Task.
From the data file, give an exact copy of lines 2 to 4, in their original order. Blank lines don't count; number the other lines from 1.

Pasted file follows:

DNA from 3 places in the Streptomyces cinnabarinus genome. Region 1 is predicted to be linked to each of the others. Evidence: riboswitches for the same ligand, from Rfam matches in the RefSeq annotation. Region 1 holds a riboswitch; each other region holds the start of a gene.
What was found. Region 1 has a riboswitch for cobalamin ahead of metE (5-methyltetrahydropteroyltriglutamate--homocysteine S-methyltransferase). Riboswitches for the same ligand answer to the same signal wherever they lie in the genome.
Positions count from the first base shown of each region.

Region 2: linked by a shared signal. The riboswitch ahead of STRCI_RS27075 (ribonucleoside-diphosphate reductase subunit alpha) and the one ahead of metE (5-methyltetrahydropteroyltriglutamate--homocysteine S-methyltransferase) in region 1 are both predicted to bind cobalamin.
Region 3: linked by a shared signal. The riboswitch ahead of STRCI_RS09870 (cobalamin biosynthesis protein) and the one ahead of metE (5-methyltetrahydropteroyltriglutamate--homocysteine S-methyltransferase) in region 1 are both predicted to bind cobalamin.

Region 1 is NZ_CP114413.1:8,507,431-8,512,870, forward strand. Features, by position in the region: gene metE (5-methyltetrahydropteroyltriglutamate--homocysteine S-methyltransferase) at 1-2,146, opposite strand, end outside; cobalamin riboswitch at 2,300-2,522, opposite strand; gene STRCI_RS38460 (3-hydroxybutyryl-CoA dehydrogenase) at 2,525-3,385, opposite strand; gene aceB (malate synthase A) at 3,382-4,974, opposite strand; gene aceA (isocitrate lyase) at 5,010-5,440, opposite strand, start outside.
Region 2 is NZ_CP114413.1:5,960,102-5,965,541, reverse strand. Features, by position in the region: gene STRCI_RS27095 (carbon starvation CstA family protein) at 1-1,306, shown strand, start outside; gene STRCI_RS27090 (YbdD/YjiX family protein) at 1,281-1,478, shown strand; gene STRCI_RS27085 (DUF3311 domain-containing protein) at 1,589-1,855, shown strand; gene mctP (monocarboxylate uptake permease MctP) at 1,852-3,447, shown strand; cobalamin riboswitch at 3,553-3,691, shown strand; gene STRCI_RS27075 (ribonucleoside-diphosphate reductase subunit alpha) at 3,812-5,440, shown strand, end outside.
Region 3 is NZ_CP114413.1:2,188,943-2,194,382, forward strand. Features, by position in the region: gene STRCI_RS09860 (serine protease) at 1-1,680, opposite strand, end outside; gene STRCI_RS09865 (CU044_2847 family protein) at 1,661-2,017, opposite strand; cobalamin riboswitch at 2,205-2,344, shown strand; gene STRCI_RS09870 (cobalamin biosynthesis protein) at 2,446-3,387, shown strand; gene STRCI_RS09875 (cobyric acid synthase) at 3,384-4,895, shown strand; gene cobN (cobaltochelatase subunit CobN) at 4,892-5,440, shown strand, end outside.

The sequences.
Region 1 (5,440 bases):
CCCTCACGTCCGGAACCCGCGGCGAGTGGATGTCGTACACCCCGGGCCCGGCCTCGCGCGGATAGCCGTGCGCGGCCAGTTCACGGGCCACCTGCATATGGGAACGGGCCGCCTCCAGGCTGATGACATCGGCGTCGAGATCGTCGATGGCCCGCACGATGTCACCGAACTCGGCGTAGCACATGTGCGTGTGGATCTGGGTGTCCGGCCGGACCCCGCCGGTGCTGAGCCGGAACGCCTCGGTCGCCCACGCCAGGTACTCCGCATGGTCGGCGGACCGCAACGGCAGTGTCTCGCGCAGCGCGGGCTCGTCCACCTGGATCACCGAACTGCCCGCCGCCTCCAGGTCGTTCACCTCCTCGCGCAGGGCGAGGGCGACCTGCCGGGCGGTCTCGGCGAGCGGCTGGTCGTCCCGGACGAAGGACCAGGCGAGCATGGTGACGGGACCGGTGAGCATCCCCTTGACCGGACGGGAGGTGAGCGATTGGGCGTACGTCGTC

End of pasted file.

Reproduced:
What was found. Region 1 has a riboswitch for cobalamin ahead of metE (5-methyltetrahydropteroyltriglutamate--homocysteine S-methyltransferase). Riboswitches for the same ligand answer to the same signal wherever they lie in the genome.
Positions count from the first base shown of each region.

Region 2: linked by a shared signal. The riboswitch ahead of STRCI_RS27075 (ribonucleoside-diphosphate reductase subunit alpha) and the one ahead of metE (5-methyltetrahydropteroyltriglutamate--homocysteine S-methyltransferase) in region 1 are both predicted to bind cobalamin.